Ghost Moon: Titan Photobombs Enceladus in Saturn Photo
Moons of Saturn: Cassinis Snaps Amazing Photo of Enceladus and Titan
Titan is Saturn's largest moon-- indeed, it's larger than Mercury. This means that Titan likes to throw its weight around. When the Cassini spacecraft photographed Enceladus, one of Saturn's smaller moons, against a backdrop of the planet's iconic rings, Titan couldn't resist photobombing its smaller sibling.
Look carefully at the Enceladus photo below. Titan is looming in the background. It's a creeper. Enceladus is an ice moon, and is thus more reflective of sunlight than the cloud-shrouded Titan.
Indeed, Titan is the only moon known to have such a dense atmosphere, and it's the only celestial body other than Earth with clear evidence of surface liquid.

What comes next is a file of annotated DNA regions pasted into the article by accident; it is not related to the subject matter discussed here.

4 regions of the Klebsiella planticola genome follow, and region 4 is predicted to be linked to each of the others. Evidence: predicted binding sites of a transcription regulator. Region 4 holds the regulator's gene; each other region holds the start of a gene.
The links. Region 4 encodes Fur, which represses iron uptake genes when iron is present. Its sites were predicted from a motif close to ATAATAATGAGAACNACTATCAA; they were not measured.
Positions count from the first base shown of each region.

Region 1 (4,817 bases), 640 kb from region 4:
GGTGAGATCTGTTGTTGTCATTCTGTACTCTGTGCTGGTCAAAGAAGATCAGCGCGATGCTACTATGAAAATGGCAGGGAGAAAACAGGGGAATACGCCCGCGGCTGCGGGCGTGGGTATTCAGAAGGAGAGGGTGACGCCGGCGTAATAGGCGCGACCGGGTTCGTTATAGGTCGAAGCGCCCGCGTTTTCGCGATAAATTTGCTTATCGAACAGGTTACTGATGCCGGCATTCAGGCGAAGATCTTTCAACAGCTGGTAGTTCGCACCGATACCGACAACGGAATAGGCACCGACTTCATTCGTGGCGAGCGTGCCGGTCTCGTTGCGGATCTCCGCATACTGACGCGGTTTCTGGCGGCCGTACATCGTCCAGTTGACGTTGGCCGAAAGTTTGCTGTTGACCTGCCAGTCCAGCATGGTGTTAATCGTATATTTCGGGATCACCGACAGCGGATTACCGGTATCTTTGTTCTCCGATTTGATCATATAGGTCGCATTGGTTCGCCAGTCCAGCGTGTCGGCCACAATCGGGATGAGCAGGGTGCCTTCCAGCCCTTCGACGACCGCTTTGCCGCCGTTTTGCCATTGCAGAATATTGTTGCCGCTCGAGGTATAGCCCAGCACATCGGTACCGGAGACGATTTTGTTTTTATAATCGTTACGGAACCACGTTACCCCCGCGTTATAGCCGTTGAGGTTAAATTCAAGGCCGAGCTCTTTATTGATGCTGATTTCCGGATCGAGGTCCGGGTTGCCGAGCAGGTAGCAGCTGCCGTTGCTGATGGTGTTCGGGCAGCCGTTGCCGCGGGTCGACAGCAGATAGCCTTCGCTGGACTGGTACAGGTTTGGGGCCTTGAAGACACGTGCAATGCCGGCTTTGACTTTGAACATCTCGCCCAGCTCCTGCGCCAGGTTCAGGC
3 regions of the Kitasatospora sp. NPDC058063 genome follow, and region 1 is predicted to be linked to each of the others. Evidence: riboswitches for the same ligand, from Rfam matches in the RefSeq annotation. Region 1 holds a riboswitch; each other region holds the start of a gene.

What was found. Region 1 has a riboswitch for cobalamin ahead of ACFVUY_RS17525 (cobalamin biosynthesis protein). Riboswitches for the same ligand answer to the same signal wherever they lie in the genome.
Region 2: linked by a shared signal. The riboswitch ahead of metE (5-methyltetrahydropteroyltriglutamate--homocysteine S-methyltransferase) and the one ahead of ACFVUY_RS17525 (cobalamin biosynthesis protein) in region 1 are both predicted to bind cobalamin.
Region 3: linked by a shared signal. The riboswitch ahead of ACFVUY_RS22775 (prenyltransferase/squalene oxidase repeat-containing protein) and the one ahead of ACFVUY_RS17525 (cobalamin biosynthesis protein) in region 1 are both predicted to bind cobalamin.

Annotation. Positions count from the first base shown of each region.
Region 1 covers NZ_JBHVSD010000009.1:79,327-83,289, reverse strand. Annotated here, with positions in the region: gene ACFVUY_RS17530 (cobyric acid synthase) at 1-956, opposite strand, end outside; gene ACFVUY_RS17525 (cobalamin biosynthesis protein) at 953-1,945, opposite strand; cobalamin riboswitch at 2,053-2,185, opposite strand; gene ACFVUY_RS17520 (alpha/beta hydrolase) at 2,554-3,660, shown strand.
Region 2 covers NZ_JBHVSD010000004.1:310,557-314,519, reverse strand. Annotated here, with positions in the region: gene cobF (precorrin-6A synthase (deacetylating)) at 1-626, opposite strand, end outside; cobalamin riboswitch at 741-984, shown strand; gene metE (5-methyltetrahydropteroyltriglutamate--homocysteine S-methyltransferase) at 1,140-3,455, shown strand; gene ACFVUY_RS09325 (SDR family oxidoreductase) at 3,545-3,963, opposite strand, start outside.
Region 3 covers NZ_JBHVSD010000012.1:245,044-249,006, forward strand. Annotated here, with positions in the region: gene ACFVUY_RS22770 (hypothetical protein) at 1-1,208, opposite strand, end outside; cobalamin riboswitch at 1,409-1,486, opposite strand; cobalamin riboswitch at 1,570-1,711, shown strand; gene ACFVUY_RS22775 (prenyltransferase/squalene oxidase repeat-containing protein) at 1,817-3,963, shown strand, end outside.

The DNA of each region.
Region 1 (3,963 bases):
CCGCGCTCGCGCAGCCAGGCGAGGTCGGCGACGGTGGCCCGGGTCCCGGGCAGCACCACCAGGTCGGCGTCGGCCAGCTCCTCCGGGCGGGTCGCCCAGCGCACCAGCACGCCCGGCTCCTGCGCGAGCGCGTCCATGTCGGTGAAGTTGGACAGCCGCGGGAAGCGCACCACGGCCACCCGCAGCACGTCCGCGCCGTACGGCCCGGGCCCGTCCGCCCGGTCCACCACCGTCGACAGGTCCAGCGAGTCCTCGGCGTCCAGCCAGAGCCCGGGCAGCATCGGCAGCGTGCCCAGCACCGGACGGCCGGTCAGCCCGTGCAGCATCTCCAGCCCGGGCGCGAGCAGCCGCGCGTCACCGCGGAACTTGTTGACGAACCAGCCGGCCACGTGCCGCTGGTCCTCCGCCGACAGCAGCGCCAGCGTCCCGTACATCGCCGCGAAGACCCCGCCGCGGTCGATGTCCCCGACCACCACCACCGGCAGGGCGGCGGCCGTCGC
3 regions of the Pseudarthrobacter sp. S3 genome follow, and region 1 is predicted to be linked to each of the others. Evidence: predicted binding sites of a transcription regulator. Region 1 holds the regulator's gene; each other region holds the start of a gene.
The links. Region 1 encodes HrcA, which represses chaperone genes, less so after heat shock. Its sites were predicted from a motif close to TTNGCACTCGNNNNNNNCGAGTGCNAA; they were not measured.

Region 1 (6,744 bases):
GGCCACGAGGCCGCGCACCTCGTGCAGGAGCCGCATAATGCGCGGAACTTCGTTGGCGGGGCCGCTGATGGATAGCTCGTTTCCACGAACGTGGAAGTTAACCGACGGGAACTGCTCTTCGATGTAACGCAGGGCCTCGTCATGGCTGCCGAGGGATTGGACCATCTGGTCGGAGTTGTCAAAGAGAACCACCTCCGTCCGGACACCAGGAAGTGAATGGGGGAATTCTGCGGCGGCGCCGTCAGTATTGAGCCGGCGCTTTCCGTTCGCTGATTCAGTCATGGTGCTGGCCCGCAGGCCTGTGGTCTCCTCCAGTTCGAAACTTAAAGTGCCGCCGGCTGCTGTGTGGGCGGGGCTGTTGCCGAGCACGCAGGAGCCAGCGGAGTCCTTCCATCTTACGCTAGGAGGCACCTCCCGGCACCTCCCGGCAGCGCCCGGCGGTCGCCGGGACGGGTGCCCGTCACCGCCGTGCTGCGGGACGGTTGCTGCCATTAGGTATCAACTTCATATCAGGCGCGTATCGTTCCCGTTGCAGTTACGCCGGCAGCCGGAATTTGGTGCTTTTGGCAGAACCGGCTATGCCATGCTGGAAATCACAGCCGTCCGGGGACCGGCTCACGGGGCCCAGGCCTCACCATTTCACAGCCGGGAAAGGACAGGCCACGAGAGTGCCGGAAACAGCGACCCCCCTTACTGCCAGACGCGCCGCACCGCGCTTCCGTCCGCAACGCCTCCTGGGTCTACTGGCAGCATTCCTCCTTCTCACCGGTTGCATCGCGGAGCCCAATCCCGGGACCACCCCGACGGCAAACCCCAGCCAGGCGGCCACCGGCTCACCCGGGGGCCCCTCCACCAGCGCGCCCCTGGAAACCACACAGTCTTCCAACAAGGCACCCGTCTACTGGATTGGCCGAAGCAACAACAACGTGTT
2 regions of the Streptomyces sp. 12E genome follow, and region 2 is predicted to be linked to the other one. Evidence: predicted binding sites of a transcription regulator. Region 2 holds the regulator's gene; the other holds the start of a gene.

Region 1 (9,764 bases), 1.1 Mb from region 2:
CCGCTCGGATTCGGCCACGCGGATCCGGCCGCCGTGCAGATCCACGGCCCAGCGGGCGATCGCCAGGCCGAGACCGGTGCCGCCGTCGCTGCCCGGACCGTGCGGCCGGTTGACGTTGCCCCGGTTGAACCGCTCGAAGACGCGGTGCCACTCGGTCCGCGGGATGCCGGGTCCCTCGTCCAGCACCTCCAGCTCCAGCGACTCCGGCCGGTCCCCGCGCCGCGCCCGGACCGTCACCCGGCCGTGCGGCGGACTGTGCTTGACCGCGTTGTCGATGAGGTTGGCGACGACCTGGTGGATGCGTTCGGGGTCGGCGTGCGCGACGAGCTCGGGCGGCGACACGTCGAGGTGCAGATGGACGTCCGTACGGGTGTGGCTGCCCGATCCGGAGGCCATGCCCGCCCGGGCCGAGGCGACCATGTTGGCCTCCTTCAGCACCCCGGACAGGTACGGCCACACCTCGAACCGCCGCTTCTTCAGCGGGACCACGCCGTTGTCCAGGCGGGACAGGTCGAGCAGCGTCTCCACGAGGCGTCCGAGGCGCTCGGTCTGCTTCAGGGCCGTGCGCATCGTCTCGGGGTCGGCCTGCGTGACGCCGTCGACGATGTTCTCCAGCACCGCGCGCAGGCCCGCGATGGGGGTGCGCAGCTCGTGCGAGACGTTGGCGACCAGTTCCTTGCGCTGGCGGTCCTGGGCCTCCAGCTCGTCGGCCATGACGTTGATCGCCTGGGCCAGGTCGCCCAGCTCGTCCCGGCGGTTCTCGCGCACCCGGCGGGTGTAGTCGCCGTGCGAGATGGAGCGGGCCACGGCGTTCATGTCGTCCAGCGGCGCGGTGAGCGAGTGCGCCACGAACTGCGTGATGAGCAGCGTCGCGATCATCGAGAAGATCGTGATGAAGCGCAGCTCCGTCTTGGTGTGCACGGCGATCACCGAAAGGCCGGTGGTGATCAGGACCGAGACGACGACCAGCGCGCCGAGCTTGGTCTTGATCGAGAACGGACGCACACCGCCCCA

Enceladus (313 miles, or 504 kilometers across) is in the center of the image. Titan (3,200 miles, or 5,150 kilometers across) glows faintly in the background beyond the rings. This view looks toward the anti-Saturn side of Enceladus and the Saturn-facing side of Titan. The northern, sunlit side of the rings is seen from just above the ringplane.
If you added an ominous sci-fi soundtrack to this image in your mind, you are not alone. Neither is Enceladus.